I see on twitter people asking how much is the part of these google-logged visitors to mesure the impact of this change. Guess what ? Everybody can now how much logged-in-google user visit your website.
Actually, when a logued-in-google visitor arrive on your site from a google search he will have a special parameter « sig2=XXXX » in the referrer, a parameter a not-logged user won’t have. This parameter is leaked by the « www.google.XXX/url?sa= » URL which is reponsible to track the click in the SERP.
So by running this simple command on your apache logs, you can have an approximation of the part of logged-in-goolge visitor you have:
http://www.google.com/search?q=query&… (no js)
http://www.google.com/webhp?sourceid=navclient&ie=UTF-8 (no js)
http://www.google.com/cse?cx= (sponsored search, assume not logged)
http://www.google.com/#.. (what the fuck, it’s extremly log ratio, no impact)
But, in my opinion we can consider the ratio of logged-in ratio from « /url?sa » referrer is the same for others google referrers. Or if you’re not OK with this assertion, you can consider they’re not logged in Google and recalc the ratio.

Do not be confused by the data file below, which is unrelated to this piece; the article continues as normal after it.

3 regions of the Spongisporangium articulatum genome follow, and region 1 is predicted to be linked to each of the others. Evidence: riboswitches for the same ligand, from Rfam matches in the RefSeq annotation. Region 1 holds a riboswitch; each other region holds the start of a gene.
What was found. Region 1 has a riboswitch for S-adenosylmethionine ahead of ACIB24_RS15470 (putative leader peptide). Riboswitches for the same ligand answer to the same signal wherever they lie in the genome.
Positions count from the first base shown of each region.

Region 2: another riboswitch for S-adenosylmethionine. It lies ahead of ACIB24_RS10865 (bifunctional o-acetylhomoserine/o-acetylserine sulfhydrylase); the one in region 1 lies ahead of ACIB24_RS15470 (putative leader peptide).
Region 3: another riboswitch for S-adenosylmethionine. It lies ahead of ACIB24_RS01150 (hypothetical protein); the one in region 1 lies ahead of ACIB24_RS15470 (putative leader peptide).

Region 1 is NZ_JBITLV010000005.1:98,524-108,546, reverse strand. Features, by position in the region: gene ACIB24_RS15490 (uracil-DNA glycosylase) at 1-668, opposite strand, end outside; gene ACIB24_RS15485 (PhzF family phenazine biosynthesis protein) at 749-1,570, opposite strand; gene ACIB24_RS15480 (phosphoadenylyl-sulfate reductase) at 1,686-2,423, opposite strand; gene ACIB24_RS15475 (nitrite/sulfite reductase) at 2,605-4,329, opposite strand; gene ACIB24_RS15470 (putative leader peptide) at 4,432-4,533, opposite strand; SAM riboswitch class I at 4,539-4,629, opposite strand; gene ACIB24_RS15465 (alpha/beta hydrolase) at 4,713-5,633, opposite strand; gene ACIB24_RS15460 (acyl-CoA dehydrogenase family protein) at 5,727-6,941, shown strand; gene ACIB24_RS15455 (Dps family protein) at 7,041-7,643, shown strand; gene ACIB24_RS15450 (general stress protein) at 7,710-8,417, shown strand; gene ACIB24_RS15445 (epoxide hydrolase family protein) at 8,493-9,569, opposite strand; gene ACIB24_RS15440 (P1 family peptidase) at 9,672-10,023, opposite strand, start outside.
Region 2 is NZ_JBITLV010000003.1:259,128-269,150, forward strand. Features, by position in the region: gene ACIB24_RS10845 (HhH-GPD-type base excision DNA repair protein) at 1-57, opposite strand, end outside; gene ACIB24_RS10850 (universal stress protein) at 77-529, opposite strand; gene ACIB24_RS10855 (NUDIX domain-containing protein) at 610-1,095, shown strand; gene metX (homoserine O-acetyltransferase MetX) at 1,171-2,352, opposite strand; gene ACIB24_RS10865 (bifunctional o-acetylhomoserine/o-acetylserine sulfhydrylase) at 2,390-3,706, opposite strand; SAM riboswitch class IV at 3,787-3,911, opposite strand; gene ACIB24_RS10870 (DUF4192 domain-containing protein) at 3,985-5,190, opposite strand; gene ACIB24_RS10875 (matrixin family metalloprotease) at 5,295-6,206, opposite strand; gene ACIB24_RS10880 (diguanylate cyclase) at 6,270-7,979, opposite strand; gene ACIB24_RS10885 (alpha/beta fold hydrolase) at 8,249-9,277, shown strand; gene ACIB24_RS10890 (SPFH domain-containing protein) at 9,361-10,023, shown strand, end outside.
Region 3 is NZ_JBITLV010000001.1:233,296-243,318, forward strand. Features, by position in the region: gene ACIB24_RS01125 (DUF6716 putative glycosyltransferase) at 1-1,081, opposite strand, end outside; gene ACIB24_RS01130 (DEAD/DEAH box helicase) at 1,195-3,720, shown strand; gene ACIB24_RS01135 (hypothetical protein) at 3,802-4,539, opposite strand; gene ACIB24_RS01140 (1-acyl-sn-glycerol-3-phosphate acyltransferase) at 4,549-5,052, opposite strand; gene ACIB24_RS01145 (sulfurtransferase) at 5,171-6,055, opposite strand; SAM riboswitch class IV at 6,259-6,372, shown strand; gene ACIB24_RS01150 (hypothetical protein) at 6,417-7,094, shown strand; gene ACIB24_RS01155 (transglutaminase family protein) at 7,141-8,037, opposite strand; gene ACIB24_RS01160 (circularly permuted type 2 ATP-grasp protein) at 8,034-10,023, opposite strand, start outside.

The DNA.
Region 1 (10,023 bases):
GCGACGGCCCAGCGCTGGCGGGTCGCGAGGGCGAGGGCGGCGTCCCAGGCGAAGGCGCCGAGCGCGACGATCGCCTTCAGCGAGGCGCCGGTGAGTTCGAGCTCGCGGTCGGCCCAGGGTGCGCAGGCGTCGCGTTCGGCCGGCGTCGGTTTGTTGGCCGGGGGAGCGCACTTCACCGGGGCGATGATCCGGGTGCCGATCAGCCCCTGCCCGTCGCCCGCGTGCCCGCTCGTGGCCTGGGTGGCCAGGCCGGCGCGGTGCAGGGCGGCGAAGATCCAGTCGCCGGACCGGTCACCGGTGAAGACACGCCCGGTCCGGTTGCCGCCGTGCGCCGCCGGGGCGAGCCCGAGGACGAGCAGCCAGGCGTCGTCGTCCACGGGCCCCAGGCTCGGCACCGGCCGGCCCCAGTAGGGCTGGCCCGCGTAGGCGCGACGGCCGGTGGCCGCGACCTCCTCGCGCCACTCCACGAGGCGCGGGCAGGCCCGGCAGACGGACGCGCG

It’ is sure that you won’t have the same ratio of logged-in-google visitor on a IT/tech website and on a « how to loss weight » website. SEL reported that Matt Cutt said it will only affect a single digit of your user, I confirm BUT :
If Google decides to encrypt the search of all logged-in user (so including people doing search on http://www.google.fr/ and so) the stats would be totally differents, you could except something between 20-40% of your google traffic, but I repeat, now it should only affect google.com domain, but maybe latter… To check that you do :
# Amount of logged-in people coming from google, all google TLD included. egrep 'google.[a-z.]+/url\?sa[^"]+sig2' /tmp/google-urlsa-referrer.txt | wc -l